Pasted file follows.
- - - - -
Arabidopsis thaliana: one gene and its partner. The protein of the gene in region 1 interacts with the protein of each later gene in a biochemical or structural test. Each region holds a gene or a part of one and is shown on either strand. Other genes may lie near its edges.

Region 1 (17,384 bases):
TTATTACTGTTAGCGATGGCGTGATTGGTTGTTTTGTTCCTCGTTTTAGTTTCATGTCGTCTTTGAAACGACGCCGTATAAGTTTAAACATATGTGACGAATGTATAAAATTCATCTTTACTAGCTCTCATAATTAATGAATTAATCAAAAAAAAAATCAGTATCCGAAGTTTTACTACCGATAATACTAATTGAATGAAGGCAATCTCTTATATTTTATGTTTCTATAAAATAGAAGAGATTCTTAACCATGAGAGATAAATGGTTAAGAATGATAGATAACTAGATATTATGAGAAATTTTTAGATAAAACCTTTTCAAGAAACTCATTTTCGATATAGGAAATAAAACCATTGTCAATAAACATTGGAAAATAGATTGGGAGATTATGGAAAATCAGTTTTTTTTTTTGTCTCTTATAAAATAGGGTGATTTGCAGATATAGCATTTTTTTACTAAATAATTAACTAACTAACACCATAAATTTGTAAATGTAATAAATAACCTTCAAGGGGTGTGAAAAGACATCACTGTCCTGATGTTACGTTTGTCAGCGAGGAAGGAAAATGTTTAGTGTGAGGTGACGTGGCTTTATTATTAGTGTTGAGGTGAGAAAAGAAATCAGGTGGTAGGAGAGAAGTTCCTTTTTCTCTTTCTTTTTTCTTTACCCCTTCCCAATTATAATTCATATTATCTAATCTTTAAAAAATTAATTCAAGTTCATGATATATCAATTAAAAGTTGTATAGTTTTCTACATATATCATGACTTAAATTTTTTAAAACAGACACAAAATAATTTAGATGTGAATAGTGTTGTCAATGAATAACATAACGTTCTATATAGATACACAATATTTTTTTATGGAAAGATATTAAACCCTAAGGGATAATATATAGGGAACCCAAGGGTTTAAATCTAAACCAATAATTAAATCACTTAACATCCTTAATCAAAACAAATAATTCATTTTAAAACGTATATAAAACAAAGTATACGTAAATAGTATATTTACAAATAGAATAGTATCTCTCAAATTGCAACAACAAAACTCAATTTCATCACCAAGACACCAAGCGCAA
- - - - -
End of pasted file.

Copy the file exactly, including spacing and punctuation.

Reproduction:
Arabidopsis thaliana: one gene and its partner. The protein of the gene in region 1 interacts with the protein of each later gene in a biochemical or structural test. Each region holds a gene or a part of one and is shown on either strand. Other genes may lie near its edges.

Region 1 (17,384 bases):
TTATTACTGTTAGCGATGGCGTGATTGGTTGTTTTGTTCCTCGTTTTAGTTTCATGTCGTCTTTGAAACGACGCCGTATAAGTTTAAACATATGTGACGAATGTATAAAATTCATCTTTACTAGCTCTCATAATTAATGAATTAATCAAAAAAAAAATCAGTATCCGAAGTTTTACTACCGATAATACTAATTGAATGAAGGCAATCTCTTATATTTTATGTTTCTATAAAATAGAAGAGATTCTTAACCATGAGAGATAAATGGTTAAGAATGATAGATAACTAGATATTATGAGAAATTTTTAGATAAAACCTTTTCAAGAAACTCATTTTCGATATAGGAAATAAAACCATTGTCAATAAACATTGGAAAATAGATTGGGAGATTATGGAAAATCAGTTTTTTTTTTTGTCTCTTATAAAATAGGGTGATTTGCAGATATAGCATTTTTTTACTAAATAATTAACTAACTAACACCATAAATTTGTAAATGTAATAAATAACCTTCAAGGGGTGTGAAAAGACATCACTGTCCTGATGTTACGTTTGTCAGCGAGGAAGGAAAATGTTTAGTGTGAGGTGACGTGGCTTTATTATTAGTGTTGAGGTGAGAAAAGAAATCAGGTGGTAGGAGAGAAGTTCCTTTTTCTCTTTCTTTTTTCTTTACCCCTTCCCAATTATAATTCATATTATCTAATCTTTAAAAAATTAATTCAAGTTCATGATATATCAATTAAAAGTTGTATAGTTTTCTACATATATCATGACTTAAATTTTTTAAAACAGACACAAAATAATTTAGATGTGAATAGTGTTGTCAATGAATAACATAACGTTCTATATAGATACACAATATTTTTTTATGGAAAGATATTAAACCCTAAGGGATAATATATAGGGAACCCAAGGGTTTAAATCTAAACCAATAATTAAATCACTTAACATCCTTAATCAAAACAAATAATTCATTTTAAAACGTATATAAAACAAAGTATACGTAAATAGTATATTTACAAATAGAATAGTATCTCTCAAATTGCAACAACAAAACTCAATTTCATCACCAAGACACCAAGCGCAA